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Soft Serve: The new ways campaigns are reaching voters

With more and more people cutting their cable TV cords, how can political campaigns reach their target audiences?
As is often the case, we can look to our southern neighbours for guidance. Marco Rubio and Hillary Clinton’s presidential campaigns are now actively creating varied, original content and pushing it out through their social channels. By using platforms like Snapchat, Instagram, Facebook video, Periscope and Reddit, these campaigns are sidestepping the media filter and engaging voters on their own terms. And in the age of the 24-hour news cycle,with the social media cabal ready to dissect, parody and express outrage at every turn, message control is crucial to candidate’s ability to focus the larger campaign narrative their favourable issues. Further, creating fresh, genuine content can penetrate the cynical shell of the modern voter, while potentially, earning traditional media coverage of these efforts.

For example, Marco Rubio posted a video of himself on YouTube and Facebook responding to the most common search terms about him on Google. This allowed Rubio to gracefully discuss his religion, background and political beliefs while showcasing his sense of humour. The Rubio campaign has since followed up with another video, where Rubio answers a blitz of sports and political questions while catching (and even dropping) footballs.

 
Perhaps showcasing a fondness for disappearing messages, Hillary Clinton has been using Snapchat to promote the lighter side of her quest for the White House. This is in addition to Clinton’s active Instagram account, which features quotes from inspiring female leaders, ‘Throwback Thursday’ photos of her and Bill when they were younger, and video testimonials from supporters. These posts are softening Clinton’s image, promoting her issues and helping her reach more voters.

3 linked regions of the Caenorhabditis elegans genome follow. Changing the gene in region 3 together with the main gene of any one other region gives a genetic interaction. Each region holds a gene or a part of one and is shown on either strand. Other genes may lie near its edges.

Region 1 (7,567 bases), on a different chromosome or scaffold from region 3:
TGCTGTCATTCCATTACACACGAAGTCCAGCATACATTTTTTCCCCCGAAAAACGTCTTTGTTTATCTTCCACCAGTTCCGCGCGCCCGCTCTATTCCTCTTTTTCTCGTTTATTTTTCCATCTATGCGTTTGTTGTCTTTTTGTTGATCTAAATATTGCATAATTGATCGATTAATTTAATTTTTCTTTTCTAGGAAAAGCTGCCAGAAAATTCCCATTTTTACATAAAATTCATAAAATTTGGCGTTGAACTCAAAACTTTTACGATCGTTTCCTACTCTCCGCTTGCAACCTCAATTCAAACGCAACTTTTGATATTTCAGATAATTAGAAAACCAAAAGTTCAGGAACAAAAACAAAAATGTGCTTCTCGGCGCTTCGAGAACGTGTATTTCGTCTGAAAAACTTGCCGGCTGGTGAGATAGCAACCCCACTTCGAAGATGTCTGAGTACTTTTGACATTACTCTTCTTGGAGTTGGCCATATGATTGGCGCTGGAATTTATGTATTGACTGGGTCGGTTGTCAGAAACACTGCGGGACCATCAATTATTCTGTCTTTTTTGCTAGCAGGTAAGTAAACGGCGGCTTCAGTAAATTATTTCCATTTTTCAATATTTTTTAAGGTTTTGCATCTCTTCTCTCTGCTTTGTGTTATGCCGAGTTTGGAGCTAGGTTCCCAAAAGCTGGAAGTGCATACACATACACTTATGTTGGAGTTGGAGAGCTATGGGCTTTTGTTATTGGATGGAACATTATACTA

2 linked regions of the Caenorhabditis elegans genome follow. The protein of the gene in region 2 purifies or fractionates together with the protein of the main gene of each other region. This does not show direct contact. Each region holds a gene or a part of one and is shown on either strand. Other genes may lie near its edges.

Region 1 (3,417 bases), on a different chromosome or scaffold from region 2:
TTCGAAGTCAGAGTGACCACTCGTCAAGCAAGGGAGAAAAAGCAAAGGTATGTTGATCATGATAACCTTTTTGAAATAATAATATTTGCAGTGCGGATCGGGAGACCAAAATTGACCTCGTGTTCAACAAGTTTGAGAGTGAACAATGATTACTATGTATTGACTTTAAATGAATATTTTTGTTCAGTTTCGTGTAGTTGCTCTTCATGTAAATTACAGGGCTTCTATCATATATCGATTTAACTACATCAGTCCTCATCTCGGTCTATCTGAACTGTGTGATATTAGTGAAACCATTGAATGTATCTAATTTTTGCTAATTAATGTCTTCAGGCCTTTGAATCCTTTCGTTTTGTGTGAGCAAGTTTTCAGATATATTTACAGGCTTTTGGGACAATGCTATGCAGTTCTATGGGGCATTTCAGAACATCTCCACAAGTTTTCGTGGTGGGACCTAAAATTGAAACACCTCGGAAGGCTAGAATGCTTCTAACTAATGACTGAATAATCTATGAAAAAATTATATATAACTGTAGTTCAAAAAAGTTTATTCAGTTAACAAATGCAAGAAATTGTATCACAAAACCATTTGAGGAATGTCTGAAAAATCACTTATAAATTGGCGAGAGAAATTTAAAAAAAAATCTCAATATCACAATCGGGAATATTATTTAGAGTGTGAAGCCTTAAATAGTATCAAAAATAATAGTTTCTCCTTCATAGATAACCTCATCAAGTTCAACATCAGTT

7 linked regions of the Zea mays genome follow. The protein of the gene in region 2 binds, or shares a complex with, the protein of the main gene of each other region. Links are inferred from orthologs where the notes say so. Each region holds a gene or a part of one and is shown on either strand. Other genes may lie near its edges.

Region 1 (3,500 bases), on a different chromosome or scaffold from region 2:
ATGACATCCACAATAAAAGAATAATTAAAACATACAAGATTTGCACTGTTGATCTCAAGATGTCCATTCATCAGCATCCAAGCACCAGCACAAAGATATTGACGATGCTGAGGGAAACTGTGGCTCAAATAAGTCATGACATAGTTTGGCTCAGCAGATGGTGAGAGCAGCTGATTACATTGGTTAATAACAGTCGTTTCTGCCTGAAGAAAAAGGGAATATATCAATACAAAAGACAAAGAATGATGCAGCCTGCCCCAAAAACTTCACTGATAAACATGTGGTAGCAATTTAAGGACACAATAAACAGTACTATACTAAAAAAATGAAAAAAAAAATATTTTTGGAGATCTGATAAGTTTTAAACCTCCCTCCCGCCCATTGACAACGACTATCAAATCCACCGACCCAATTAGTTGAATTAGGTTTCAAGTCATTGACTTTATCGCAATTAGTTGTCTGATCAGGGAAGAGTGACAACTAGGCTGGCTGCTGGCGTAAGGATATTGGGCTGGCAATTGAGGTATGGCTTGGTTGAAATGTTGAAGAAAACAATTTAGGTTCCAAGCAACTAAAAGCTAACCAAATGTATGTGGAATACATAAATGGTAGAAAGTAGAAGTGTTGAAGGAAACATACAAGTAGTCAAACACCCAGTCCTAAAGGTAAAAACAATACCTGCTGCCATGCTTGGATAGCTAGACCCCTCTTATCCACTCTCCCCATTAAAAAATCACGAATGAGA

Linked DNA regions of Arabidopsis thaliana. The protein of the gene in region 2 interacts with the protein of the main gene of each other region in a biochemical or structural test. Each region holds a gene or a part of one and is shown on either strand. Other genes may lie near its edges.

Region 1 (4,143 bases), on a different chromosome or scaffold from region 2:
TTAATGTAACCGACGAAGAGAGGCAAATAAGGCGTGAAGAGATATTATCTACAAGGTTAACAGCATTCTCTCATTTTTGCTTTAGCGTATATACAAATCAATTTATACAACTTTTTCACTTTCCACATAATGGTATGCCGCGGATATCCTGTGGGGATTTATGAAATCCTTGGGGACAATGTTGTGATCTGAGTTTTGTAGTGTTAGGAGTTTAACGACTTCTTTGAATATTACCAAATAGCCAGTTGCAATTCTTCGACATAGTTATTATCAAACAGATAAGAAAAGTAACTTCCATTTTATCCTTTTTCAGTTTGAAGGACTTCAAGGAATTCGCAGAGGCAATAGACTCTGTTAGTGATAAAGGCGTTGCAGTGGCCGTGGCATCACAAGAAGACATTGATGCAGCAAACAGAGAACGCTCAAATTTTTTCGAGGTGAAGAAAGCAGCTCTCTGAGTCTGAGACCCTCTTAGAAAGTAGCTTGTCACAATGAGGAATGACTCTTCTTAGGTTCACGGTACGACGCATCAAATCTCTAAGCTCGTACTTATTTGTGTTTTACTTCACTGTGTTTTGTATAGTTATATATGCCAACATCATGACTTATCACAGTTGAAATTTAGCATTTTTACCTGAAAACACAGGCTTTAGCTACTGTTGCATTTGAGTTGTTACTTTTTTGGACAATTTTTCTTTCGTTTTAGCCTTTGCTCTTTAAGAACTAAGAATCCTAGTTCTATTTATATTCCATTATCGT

https://www.youtube.com/watch?v=DxfMUEf9otQ
But are Snapchats about ‘just chilling in Cedar Rapids’ just frivolous?
While some social media content might be cringe-inducing, these campaigns understand that creative and original content enhances digital efforts to turn views into engagement, into real action. Someone who sees a Hillary Clinton meme on their newsfeed may become a follower, and later, an email subscriber, donor, or volunteer. Further, original content allows campaigns to test messaging and learn about the demographics and psychographics of their audience. In all, showcasing that like digital, creative content can no longer be treated like an afterthought.
The old political joke that the most dangerous place in Washington is between a politician and a television camera is becoming less and less relevant. But unfortunately for those who thought unplugging their cable meant avoiding political campaigns, tenacious politicians will continue to find new ways to reach you and ask for your vote.
 
Photo: “I voted!” by Vox Efx

How to win friends and influence (Twitter) people

‘I’m not a big Twitter person.’
 
Carleton University Professor David Carment expressed a less-than-enthusiastic reaction to the Canadian government’s efforts at digital diplomacy during a segment for Radio International Canada. He echoes a general worry that complex discussions, such as matters of state, cannot translate into the more colloquial 140 characters of a tweet.